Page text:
Portfolio Websites for Journalists: Where to Begin
By Jennifer Sullivan
By Jennifer Nicole Sullivan
During the SPJ National Conference in 2010, I realized my folder of photocopied newspaper clips was so antiquated. I needed an online portfolio. Unfortunately, I never learned how to create a website in school. But I didn’t want to pay someone to design one, so I decided to tackle this project on my own.
Today—although I’m still in the process of uploading clips—my portfolio website, www.jennifernicolesullivan.com, is up and fully functional. And I did it all without taking an HTML or web design class. So if you’re in the same position I was in, just follow these simple steps to launch your own website:
1. Buy a domain: As Claudia Amezcua mentioned in her Gen J post “WhyYourDomainNameIsImportant.com” on November 3, 2011, select a domain that reflects your name and/or byline. My byline is Jennifer Nicole Sullivan because there are hundreds of Jennifer Sullivans in this world. I bought my domain at Dreamhost.com for $9.95 a year.
2. Select a web host provider: After polling my friends, I selected Dreamhost to host my website for $119.40 per year. So far, so good.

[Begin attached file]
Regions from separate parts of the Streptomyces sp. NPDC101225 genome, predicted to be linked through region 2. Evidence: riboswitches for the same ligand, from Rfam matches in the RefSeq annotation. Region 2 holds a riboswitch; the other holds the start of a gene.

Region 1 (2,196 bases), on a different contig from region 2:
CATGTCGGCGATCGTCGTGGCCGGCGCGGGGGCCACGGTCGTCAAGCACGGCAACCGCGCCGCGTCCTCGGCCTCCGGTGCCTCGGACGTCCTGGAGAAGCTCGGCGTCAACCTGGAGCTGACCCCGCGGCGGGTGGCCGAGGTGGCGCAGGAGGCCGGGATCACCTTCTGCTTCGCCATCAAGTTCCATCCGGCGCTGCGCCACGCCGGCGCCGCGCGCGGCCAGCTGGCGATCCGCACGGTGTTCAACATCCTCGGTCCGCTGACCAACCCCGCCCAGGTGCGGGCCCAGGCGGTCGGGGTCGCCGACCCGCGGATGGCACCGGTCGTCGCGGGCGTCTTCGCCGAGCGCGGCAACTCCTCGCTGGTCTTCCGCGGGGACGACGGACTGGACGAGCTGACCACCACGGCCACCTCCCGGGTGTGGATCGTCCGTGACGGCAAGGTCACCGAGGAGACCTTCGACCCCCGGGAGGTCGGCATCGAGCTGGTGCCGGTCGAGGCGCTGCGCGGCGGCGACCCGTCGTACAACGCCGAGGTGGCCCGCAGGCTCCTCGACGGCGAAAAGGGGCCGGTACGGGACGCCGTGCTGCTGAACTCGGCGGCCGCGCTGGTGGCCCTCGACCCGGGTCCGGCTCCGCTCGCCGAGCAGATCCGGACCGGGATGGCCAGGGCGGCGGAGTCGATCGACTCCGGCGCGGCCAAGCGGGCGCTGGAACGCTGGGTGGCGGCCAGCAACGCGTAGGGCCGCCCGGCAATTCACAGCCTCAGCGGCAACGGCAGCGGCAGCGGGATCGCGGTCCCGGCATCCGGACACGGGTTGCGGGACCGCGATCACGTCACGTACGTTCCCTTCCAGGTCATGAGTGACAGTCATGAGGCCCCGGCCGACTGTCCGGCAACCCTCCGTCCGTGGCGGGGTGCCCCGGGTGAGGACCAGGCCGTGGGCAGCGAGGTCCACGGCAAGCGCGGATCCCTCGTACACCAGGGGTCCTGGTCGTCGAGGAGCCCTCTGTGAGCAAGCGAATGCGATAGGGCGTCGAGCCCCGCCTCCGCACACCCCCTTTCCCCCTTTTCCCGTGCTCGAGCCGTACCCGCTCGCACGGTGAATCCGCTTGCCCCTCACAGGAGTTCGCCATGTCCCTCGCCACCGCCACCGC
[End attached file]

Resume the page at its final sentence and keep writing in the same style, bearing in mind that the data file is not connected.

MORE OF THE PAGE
3. Select a publishing platform: I chose WordPress.org to create my website and to use as a content management system (not WordPress.com which supports and hosts blogs). WordPress is free.
4. Select a template: You don’t need to design a website from scratch. Just select a free template from WordPress or from the thousands of free templates online. Some templates are available for purchase only (mine was purchased).
5. Find a friend who knows WordPress: Luckily I knew someone who helped me upload my template onto WordPress. My other good friend is the book, “WordPress for Dummies.”
6. Play and explore: I figured out how to tweak the HTML code in my template and upload content to my site simply by putting in the hours. My method was trial and error. If I didn’t know a certain HTML code, I searched Google for information.
It takes a lot of patience and persistence, but you’ll feel great when you have a nice, professional portfolio to share with future employers. These are the basic steps I took, but I’m certain there are better routes to take.
Know of a great journalism portfolio you can recommend? Have any portfolio tips or tricks? We’d love to hear your ideas and see your portfolios!
Jennifer Nicole Sullivan is a copywriter for Real Simple magazine in New York City. She’s also a fashion, arts and entertainment contributing writer for the weekly newsmagazine Newport Mercury in Newport, R.I. The Dallas native is a former features reporter at Corpus Christi Caller- Times. She has degrees in theater and radio-TV-film from The University of Texas at Austin and an M.A. in English from The University of Rhode Island. Visit JenniferNicoleSullivan.com and follow her on Twitter @trendyjenny.